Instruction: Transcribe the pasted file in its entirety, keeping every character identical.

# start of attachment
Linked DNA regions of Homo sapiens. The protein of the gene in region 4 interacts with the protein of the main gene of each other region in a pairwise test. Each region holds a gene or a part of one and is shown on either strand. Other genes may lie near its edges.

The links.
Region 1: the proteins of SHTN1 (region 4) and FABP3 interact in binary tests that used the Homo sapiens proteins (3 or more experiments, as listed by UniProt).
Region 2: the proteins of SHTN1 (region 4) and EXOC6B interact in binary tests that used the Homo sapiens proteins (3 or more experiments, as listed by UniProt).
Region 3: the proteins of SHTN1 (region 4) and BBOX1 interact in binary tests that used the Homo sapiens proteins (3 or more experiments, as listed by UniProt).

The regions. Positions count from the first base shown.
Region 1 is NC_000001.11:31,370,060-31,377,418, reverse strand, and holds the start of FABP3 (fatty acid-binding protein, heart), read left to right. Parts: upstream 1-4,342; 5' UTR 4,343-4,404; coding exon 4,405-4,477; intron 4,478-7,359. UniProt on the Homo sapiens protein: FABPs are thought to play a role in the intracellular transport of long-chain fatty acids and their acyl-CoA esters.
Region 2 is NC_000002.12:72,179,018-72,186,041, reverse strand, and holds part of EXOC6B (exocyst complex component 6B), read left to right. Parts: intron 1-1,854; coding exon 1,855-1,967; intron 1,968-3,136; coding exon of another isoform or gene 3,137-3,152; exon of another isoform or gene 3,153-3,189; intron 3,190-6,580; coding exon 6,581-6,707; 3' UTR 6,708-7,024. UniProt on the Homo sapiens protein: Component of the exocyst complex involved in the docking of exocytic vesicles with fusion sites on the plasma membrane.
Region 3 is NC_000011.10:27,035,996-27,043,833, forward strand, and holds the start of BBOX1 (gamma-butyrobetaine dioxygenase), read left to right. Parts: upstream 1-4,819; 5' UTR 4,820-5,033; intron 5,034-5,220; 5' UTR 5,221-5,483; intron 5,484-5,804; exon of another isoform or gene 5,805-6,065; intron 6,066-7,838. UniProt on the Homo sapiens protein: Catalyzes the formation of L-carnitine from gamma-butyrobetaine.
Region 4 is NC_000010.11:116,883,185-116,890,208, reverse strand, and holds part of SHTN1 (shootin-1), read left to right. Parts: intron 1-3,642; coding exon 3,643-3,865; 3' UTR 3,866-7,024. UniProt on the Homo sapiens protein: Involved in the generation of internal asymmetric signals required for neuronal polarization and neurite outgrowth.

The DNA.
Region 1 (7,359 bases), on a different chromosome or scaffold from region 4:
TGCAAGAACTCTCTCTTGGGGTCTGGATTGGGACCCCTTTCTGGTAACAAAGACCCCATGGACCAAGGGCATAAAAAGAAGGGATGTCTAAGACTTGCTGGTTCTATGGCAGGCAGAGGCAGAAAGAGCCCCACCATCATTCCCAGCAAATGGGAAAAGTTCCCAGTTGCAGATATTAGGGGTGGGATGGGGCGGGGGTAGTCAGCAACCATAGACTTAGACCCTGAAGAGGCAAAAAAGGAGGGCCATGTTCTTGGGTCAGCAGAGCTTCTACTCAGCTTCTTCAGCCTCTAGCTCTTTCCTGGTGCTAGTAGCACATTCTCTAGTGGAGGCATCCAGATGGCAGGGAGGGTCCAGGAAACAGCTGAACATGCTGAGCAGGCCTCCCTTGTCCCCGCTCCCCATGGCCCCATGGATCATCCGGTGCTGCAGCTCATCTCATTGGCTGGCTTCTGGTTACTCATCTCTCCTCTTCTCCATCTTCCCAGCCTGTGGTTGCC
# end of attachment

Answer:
Linked DNA regions of Homo sapiens. The protein of the gene in region 4 interacts with the protein of the main gene of each other region in a pairwise test. Each region holds a gene or a part of one and is shown on either strand. Other genes may lie near its edges.

The links.
Region 1: the proteins of SHTN1 (region 4) and FABP3 interact in binary tests that used the Homo sapiens proteins (3 or more experiments, as listed by UniProt).
Region 2: the proteins of SHTN1 (region 4) and EXOC6B interact in binary tests that used the Homo sapiens proteins (3 or more experiments, as listed by UniProt).
Region 3: the proteins of SHTN1 (region 4) and BBOX1 interact in binary tests that used the Homo sapiens proteins (3 or more experiments, as listed by UniProt).

The regions. Positions count from the first base shown.
Region 1 is NC_000001.11:31,370,060-31,377,418, reverse strand, and holds the start of FABP3 (fatty acid-binding protein, heart), read left to right. Parts: upstream 1-4,342; 5' UTR 4,343-4,404; coding exon 4,405-4,477; intron 4,478-7,359. UniProt on the Homo sapiens protein: FABPs are thought to play a role in the intracellular transport of long-chain fatty acids and their acyl-CoA esters.
Region 2 is NC_000002.12:72,179,018-72,186,041, reverse strand, and holds part of EXOC6B (exocyst complex component 6B), read left to right. Parts: intron 1-1,854; coding exon 1,855-1,967; intron 1,968-3,136; coding exon of another isoform or gene 3,137-3,152; exon of another isoform or gene 3,153-3,189; intron 3,190-6,580; coding exon 6,581-6,707; 3' UTR 6,708-7,024. UniProt on the Homo sapiens protein: Component of the exocyst complex involved in the docking of exocytic vesicles with fusion sites on the plasma membrane.
Region 3 is NC_000011.10:27,035,996-27,043,833, forward strand, and holds the start of BBOX1 (gamma-butyrobetaine dioxygenase), read left to right. Parts: upstream 1-4,819; 5' UTR 4,820-5,033; intron 5,034-5,220; 5' UTR 5,221-5,483; intron 5,484-5,804; exon of another isoform or gene 5,805-6,065; intron 6,066-7,838. UniProt on the Homo sapiens protein: Catalyzes the formation of L-carnitine from gamma-butyrobetaine.
Region 4 is NC_000010.11:116,883,185-116,890,208, reverse strand, and holds part of SHTN1 (shootin-1), read left to right. Parts: intron 1-3,642; coding exon 3,643-3,865; 3' UTR 3,866-7,024. UniProt on the Homo sapiens protein: Involved in the generation of internal asymmetric signals required for neuronal polarization and neurite outgrowth.

The DNA.
Region 1 (7,359 bases), on a different chromosome or scaffold from region 4:
TGCAAGAACTCTCTCTTGGGGTCTGGATTGGGACCCCTTTCTGGTAACAAAGACCCCATGGACCAAGGGCATAAAAAGAAGGGATGTCTAAGACTTGCTGGTTCTATGGCAGGCAGAGGCAGAAAGAGCCCCACCATCATTCCCAGCAAATGGGAAAAGTTCCCAGTTGCAGATATTAGGGGTGGGATGGGGCGGGGGTAGTCAGCAACCATAGACTTAGACCCTGAAGAGGCAAAAAAGGAGGGCCATGTTCTTGGGTCAGCAGAGCTTCTACTCAGCTTCTTCAGCCTCTAGCTCTTTCCTGGTGCTAGTAGCACATTCTCTAGTGGAGGCATCCAGATGGCAGGGAGGGTCCAGGAAACAGCTGAACATGCTGAGCAGGCCTCCCTTGTCCCCGCTCCCCATGGCCCCATGGATCATCCGGTGCTGCAGCTCATCTCATTGGCTGGCTTCTGGTTACTCATCTCTCCTCTTCTCCATCTTCCCAGCCTGTGGTTGCC